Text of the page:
Austin, Texas — With women's rights supporters continuing to express opposition and outrage, the Texas governmental attack on women's health and reproductive freedom has proceeded with the implementation of a vicious and even more repressive new anti-abortion law. Identified as House Bill 2, passed in special session this summer and signed last month by Gov. Rick Perry, the law represents a draconian attack on women's fundamental right to control and care for their own bodies.
Particularly repressive measures include prohibiting abortions after 20 weeks of pregnancy and forcing abortion clinics (where abortion normally is a simple, uncomplicated procedure with a superb safety record) to meet onerous standards as hospital-style surgical centers. The clear aim, according to pro-abortion medical professionals and activists, has been to force most centers out of operation.
The law follows on the heels of previous legislation intended to weigh down abortion procedures and restrict access through basically frivolous requirements such as medically unnecessary (and expensive) ultrasound tests.
Beginning this past Wednesday (Aug. 28th), the Texas Department of State Health Services (DSHS) — in charge of regulating abortion providers in the state — began hearing public testimony on the implementation of the new package of abortion restrictions.
Despite pleas from pro-abortion women's rights supporters ro amend the agency's proposed regulations, on Thursday, Aug. 29th, the nine-member Texas State Health Services Council — basically an advisory panel to DHSH — declined to vote on the agency proposed rules implementing the line, thus giving tacit approval.
The attack on women's rights seems merely the most prominent component of a ferocious ongoing assault by Texas's ruling elite on working people's rights and living standards across the state. Other targets have ranged from unemployment support, public education, and health care to voting rights.
Yet the mainstream leadership of Texas women's rights organization have generally eschewed militant, independent political action, and steered protest into uncertain judicial exercises and rallies for Democratic Party candidates.
Democratic leaders, in turn, have carried on a kind of kabuki dance, professing grief and "disappointment" as rights have been systematically shredded, and engaging in occasional publicity stunts, while restraining real protest.
During the special legislative session, abortion groups, in coordination with the Dem minority, packed pro-abortion supporters into the legislative chambers, mainly to serve as a cheering squad for the handful of Dem legislators performing a clearly futile gesture of opposition to the extremist-right anti-abortion package.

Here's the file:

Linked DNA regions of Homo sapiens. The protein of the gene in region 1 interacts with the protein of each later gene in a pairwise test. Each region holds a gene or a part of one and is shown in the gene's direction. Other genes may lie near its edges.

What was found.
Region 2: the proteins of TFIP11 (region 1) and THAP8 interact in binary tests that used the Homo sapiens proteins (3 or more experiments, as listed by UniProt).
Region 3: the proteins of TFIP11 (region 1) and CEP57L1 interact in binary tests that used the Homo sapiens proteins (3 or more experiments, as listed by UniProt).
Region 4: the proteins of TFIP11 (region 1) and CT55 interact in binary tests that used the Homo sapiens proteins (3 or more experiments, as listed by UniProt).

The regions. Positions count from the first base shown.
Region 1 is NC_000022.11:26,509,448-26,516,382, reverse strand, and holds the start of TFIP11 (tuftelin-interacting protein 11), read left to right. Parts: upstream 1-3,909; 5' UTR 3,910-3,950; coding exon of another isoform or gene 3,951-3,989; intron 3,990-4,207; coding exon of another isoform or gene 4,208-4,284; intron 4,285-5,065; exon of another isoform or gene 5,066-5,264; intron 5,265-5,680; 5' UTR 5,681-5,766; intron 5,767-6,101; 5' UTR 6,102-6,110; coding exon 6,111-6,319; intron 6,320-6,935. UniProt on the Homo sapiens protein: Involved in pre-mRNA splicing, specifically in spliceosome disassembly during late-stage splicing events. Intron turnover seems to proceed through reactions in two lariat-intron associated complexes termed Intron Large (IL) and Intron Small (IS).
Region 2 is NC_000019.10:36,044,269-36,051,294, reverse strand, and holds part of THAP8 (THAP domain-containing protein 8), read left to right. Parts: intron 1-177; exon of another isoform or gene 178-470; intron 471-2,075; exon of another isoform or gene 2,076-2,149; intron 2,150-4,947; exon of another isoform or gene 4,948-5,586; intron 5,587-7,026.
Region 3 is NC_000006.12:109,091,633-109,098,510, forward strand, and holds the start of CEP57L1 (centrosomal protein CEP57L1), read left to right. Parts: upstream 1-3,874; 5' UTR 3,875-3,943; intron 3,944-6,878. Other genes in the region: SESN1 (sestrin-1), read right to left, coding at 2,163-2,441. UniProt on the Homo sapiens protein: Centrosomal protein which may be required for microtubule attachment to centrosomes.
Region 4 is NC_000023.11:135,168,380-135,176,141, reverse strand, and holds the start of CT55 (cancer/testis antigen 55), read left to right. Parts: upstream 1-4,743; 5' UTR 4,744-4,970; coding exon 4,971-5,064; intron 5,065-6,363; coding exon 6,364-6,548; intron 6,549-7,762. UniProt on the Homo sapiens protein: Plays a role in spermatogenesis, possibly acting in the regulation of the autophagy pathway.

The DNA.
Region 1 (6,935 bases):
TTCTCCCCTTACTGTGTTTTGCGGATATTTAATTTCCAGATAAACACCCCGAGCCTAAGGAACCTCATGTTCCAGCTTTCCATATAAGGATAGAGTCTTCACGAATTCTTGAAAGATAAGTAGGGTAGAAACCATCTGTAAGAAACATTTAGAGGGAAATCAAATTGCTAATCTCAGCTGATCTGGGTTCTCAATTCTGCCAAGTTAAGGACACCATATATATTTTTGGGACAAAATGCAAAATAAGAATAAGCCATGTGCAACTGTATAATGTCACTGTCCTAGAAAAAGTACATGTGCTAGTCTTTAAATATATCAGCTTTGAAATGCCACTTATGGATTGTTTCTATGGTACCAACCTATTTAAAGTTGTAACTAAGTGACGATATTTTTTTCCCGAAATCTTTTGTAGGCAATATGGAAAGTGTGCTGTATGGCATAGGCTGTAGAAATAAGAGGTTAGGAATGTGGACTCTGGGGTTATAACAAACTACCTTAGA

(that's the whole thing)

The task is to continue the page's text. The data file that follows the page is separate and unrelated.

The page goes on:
Most prominent was the exhaustive marathon filibuster by Ft. Worth-area State Senator Wendy Davis, witnessed by an international television audience as she stood on her feet at considerable physical stress for 14 hours denouncing the legislation. But, as everyone knew, the passage of the measure was a foregone conclusion. Davis is now considering a run for higher office, possibly the Texas governorship.
Militant forces on the left point out that the Democrats in their own way have impeded women's rights, including abortion. "History shows that the advancement in the 1960s and early 1970s of women's rights, including the right to abortion, took place not because it was spontaneously and generously granted by either capitalist party, but due to tremendous social upheavals" argues Workers Vanguard, voice of the revolutionary Marxist Spartacist League.
As another Workers Vanguard analysis elaborates,
The legalization of abortion 40 years ago was the product of the tumultuous struggles of the 1960s, especially the fight for black equality and the Vietnam antiwar movement, which were catalysts for the women’s rights movement of that era. In the face of class and social struggle, the capitalist class may cede some reforms. But the only way to ensure those gains are not undone is for the working class to wrest power and the wealth of society from the capitalist rulers.
According to this leftist view, the way forward is not to continue to cheerlead the Democrats and their kabuki dances — which continue to lead to staggering defeats — but to join ranks with trade unions, minority and immigrant rights groups, and other militantly progressive forces to build an independent, revolutionary political movement:
The fight for abortion rights mandates that we build a revolutionary workers party, waging a political struggle to break working people from the Democratic Party. The working class has the social power necessary to mobilize in defense of not only women, but all the oppressed.
The Spartacists acknowledge that "In today's reactionary 'moral values' climate it is even more difficult to win workers to the understanding that abortion is not a narrow 'women's issue' but a class issue: an essential democratic right, the removal of which would redound against all working people." But, they emphasize, mobilizing working people and building a revolutionary opposition is at least a path toward winning and advancing rights, rather than wringing hands and weeping over defeat after defeat.